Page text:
And finally, the third group of scientists, led by a specialist in reproductive biology Shukhrat by Mitalipov (Shoukhrat Mitalipov) from the University of Oregon health Sciences in Portland, studied the embryos obtained using sperm-carriers of the mutation, which causes heart disease. Scientists from this team, too, apparently, was convinced that the editing of the genome affects a large region of the chromosome containing the gene.
In all their research, the scientists used embryos only for research purposes, not to induce pregnancy. Lead authors of these three scientific research, the results of which are reflected in the preprints, refused to discuss his work with the news Department of the journal “Nature” as long as their articles are not published in peer-reviewed journals.
All the recorded changes arise as a result of DNA repair, which is carried out using tools for genome editing. CRISPR-Cas9 with the help of small chain RNA directs the Cas9 enzyme to the site (site — a term applied to any small parts of the genome — approx. transl.) with the same sequence. Then an enzyme cuts in both strands of DNA and mismatch repair system cells eliminate this gap.
The edit occurs just in time for reparations: the most common cell tightly seals the gap through a mechanism that is able to insert or delete a small number of nucleotides of DNA; however, this mechanism is not working correctly. If scientists insert DNA template, the cell can sometimes use this sequence to fix the gap that leads to a valid rewriting. However, the cut DNA can also shuffle or lose large parts of chromosomes.
In previous work, where the CRISPR technology has been used on embryos of mice and in other types of human cells, it has been shown that editing of chromosomes can cause significant unwanted effects. But, according to Urnov, the scientists it was important to demonstrate their approaches on human embryos, since different cell types can respond differently to edit the genome.
This alteration of DNA could be seen in many experiments in which scientists usually try to find examples of undesirable editing, say, a change in one DNA nucleotide or small insertion or deletion of small fragments of nucleotides. However, in recent experiments were studied of large deletions and chromosome rearrangements in the vicinity of the target. “And the scientific community would react to the obtained results even more seriously than before, says Urnov. — These results are not coincidental.”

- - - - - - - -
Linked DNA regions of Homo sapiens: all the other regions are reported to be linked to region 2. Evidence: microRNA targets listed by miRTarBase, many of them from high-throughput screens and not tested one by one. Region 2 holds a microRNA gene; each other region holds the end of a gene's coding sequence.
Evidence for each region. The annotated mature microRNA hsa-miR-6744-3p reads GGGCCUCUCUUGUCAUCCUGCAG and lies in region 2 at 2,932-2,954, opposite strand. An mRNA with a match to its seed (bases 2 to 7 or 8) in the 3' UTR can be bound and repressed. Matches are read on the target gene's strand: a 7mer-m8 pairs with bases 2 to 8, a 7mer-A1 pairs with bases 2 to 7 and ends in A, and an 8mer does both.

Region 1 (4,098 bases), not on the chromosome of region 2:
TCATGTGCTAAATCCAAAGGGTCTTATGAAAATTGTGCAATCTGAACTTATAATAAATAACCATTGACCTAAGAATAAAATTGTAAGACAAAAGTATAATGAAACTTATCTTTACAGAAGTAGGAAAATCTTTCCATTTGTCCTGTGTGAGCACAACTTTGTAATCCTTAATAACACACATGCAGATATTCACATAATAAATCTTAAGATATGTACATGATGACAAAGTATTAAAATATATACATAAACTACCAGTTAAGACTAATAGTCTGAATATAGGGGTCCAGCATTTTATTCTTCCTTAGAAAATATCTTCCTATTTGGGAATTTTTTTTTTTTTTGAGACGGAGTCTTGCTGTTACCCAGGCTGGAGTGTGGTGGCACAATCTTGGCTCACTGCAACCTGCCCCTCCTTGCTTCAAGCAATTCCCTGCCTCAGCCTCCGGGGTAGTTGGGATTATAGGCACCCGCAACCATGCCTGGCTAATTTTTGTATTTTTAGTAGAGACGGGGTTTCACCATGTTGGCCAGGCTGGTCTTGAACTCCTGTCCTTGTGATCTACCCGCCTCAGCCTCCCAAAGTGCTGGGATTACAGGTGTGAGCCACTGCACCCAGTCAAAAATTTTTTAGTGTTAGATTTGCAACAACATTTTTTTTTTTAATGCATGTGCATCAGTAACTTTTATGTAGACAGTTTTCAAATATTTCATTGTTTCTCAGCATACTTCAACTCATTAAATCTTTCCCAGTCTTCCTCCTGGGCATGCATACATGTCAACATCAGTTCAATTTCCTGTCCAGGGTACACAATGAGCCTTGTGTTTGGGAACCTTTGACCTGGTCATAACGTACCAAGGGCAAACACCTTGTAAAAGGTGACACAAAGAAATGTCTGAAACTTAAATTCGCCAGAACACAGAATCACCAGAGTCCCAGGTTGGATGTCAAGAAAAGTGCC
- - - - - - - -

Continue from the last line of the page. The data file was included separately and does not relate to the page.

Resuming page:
A team of scientists who conducted three studies described above, different explained the mechanism underlying the rearrangements in DNA. For example, research teams egli and Nyakana believe that most of the changes observed in embryos, due to large deletions and rearrangement of DNA. However, the group Mitalipov said that up to 40% of the detected changes were caused by so-called gene conversion, in which the result of the repair processes of DNA copy sequences from one chromosome in a pair to repair the other.
Mitalipov and his colleagues reported similar results in 2017, but some scientists were skeptical of the fact that gene conversion is common in embryos. Scientists have noticed the following: first, during gene conversion of maternal and paternal chromosomes are next to each other, and secondly, the tests used by the team of researchers to determine gene conversions, could reveal other chromosomal changes, including deletions.
Egli, along with colleagues in his paper wanted to experimentally conrm the presence of gene conversion, but are unable to detect it. Burgo notes that the experiments described in the paper Mitalipova similar to those carried out by his research team in 2017. According to Jin-su Kim (Jin-Soo Kim), genetics of Seoul national University and co-author of a Preprint Mitalipova, DNA strand breaks in different locations on the chromosome can be corrected and somehow differently — that is, in his opinion, one of the possible solutions to the issue.